The failure of First Republic marks the third major bank collapse since mid-March. While this is undoubtedly a point of turbulence within the industry, this is also a moment of untapped opportunity for community banks and credit unions as consumers reflect on who they trust with their deposits.
Case and point, during the week immediately following the Silicon Valley Bank (SVB) collapse, Narmi customers saw a +23.3% per day increase in deposits as compared to the daily average deposits raised the month prior. As the market changes, consumers are ready to move their deposits to community financial institutions that they trust, but you need to be equipped with best-in-class technology in order to obtain them.
At our 2023 Innovators Retreat (immediately following the first round of bank collapses this year) we conducted an exclusive interview with Jonathan Alloy, VP of Customer Experience and Innovation at Publicis Sapient. He outlined what banks and credit unions should prioritize as they wade further into uncertain territory and how to invest in digital experiences that build and maintain trust with consumers.
Read the highlights from our conversation below.
Jonathan Alloy (Publicis Sapient): Before joining Publicis Sapient to lead industry-wide customer experience and innovation, I worked on Main Street with Wells Fargo and Wall Street with Credit Suisse. So the disruption of the past few months has really hit home for me. I have many colleagues facing uncertainty as employees and clients, and I see how both resilient and fragile our system is.
We are fortunate to have strong protections in place for customers when a bank has difficulty fulfilling its three core imperatives: Managing credit, managing risk, and managing technology. We don’t want to see banks “moving fast and breaking things” because it’s simply unacceptable for your mortgage payment or paycheck to disappear into the ether. We have to keep your money safe and secure.
The expectations that our customers have for us are appropriately higher than, say, a coffee shop. If my coffee gets messed up, you remake it – not a big deal. If my car payment goes missing, if my rent doesn't get paid, if my paycheck doesn't deposit, that can be existential.
My job is to help banks establish and reinforce their brand of trust that people can rely on the bank to be there in good times and bad. When they need help. When they're undergoing financial difficulties. That's when we as an industry step up and really help our customers. We have that bond of trust; we have to earn it every day.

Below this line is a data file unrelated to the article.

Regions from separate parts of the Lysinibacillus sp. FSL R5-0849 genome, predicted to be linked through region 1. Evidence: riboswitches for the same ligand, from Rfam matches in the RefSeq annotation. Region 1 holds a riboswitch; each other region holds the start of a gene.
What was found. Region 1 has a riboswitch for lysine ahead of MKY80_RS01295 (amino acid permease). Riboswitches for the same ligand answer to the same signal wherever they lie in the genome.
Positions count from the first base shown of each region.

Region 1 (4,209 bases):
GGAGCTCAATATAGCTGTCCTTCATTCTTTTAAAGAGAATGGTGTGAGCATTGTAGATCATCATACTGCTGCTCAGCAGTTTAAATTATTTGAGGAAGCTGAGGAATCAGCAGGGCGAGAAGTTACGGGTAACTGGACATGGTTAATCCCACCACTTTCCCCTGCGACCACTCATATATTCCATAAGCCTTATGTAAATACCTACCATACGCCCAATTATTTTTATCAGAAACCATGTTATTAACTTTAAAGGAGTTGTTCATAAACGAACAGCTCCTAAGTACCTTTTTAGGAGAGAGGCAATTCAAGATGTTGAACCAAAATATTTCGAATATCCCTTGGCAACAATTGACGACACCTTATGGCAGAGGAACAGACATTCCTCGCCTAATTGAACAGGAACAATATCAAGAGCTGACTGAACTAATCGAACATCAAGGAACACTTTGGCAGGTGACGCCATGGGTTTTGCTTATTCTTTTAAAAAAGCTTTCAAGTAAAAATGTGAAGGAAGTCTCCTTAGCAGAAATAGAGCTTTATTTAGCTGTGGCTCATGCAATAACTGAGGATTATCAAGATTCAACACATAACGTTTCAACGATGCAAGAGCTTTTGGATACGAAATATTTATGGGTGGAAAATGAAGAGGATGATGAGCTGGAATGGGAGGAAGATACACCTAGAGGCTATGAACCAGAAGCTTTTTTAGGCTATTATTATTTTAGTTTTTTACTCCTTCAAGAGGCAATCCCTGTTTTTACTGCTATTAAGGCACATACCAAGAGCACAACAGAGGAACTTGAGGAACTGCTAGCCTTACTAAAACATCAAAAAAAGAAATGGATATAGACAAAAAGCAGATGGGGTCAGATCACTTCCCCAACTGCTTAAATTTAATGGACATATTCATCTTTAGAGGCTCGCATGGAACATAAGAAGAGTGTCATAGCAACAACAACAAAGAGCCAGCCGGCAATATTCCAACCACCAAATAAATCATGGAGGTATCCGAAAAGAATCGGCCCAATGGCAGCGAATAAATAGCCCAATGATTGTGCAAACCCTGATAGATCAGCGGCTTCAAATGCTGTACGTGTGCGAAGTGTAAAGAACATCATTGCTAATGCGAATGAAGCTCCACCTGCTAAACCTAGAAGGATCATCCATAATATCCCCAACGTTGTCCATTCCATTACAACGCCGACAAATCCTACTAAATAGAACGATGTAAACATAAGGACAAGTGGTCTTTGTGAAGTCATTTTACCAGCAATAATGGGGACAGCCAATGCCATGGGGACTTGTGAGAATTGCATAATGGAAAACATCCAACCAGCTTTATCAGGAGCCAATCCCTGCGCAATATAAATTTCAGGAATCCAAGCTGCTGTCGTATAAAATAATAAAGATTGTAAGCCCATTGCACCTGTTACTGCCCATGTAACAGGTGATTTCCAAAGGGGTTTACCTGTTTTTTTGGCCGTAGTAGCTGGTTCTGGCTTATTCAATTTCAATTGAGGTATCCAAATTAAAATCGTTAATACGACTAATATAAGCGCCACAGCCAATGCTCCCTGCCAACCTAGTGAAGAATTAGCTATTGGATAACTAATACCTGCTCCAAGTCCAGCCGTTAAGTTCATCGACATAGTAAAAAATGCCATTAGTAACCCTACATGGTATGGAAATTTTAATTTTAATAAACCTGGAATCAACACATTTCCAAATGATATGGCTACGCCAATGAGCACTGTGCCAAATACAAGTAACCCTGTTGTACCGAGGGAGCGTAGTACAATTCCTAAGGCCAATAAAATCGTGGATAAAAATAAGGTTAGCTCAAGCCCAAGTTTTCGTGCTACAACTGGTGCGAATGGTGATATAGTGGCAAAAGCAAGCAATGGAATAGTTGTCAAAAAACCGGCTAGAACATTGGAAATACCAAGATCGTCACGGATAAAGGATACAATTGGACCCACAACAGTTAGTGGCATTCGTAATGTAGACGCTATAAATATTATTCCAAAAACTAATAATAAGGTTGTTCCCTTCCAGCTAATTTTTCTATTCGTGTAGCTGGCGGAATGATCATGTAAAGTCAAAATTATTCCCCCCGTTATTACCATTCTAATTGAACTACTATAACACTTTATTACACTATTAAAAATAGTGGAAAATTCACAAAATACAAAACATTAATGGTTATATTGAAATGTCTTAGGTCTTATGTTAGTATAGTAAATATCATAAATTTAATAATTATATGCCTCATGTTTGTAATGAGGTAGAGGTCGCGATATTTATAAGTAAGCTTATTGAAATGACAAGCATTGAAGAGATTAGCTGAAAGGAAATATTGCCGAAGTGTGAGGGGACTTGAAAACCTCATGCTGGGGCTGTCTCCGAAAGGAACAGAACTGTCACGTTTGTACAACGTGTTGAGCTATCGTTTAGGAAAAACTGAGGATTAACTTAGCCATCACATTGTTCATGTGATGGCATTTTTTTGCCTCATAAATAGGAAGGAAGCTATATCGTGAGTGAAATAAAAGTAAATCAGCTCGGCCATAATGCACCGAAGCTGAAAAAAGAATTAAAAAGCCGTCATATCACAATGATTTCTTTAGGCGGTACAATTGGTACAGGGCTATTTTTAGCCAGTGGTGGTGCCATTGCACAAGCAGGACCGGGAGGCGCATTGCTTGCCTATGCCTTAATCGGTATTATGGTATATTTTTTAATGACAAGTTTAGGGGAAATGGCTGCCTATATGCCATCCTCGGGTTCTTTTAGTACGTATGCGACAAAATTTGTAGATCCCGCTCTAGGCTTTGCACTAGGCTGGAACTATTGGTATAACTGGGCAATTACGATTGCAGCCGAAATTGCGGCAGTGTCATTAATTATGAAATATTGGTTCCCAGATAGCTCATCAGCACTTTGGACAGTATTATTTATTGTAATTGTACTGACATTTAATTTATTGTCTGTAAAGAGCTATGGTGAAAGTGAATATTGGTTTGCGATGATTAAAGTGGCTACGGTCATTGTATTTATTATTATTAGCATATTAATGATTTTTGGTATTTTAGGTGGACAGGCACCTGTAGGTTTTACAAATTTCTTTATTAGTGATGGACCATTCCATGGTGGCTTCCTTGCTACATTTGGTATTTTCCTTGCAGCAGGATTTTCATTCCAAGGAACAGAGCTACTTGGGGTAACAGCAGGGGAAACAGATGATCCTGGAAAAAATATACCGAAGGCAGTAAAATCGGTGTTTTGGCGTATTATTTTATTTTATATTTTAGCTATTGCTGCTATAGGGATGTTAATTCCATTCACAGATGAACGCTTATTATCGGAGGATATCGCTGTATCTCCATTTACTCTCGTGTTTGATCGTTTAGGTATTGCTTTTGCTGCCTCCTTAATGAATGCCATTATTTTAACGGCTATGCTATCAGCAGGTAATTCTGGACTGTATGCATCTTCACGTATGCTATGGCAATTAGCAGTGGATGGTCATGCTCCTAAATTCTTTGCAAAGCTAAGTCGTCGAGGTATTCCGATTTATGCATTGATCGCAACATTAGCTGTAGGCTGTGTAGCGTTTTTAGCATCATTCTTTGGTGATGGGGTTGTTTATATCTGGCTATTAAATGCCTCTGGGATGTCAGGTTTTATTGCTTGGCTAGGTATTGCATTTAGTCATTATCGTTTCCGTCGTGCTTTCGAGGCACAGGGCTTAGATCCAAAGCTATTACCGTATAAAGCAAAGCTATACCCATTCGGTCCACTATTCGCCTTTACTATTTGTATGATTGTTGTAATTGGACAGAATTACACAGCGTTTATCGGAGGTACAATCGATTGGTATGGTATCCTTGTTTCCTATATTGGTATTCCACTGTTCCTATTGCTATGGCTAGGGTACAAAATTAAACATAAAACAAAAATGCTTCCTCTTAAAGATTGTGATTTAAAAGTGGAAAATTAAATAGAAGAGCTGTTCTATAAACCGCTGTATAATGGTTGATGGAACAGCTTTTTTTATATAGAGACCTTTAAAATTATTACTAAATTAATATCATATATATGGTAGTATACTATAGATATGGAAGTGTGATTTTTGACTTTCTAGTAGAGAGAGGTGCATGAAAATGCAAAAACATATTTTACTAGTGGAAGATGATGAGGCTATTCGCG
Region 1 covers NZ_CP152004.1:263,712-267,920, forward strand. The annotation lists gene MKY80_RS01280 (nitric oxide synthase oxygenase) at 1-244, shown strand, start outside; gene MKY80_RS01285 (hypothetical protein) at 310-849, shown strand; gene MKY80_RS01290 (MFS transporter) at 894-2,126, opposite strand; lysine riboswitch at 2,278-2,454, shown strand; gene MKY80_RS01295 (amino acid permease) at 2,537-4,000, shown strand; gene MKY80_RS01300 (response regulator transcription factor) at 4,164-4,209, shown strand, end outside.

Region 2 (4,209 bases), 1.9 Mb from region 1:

Narmi: When speaking to bank or credit union leadership to try to instill confidence there, how do we help plant that seed of confidence to say, ‘We're not trying to get you to 80 or 90% accurate. We're trying to make sure that you're at 100%, all the time’?
Jonathan Alloy: My conversations with clients focus on how to define success, and then how to measure progress toward their business goals with customers. I'll use an example of servicing. When you have a call center and you have agents that are helping your customers across channels in today's environment, typically what happens is somebody will try and self-service to resolve a problem.
They'll go into the app; they'll go into the website. They'll try and fix it. By the time they come into a branch or contact one of our agents, they haven't achieved self-service results, so they need help from a person – which means from the moment they contact us, they're already in a heightened emotional state because this is their livelihood.
As we said, if they're having a problem with a payment or deposit clearing, or they need to pay their kids tuition for school, or they’re taking out a loan for a house or car, these are really important things emotionally. So, it's crucial that we use the appropriate kinds of metrics to ensure that we're providing a great level of service.
But what are the metrics that we usually use in call centers? Things like call handling time. Well, call handling time is a negative metric that incentivizes the shortest possible time. We should be looking at a metric like first-call resolution. Were we able to solve their problem in the moment? Not just give them a ticket, hang up and say, “we'll get back to them three days later.”
Are we equipping our employees with the technology, the resources, the knowledge, and frankly the authority necessary to fix the problems the customers are having in the moment? That creates the bond of trust. That creates the great experience.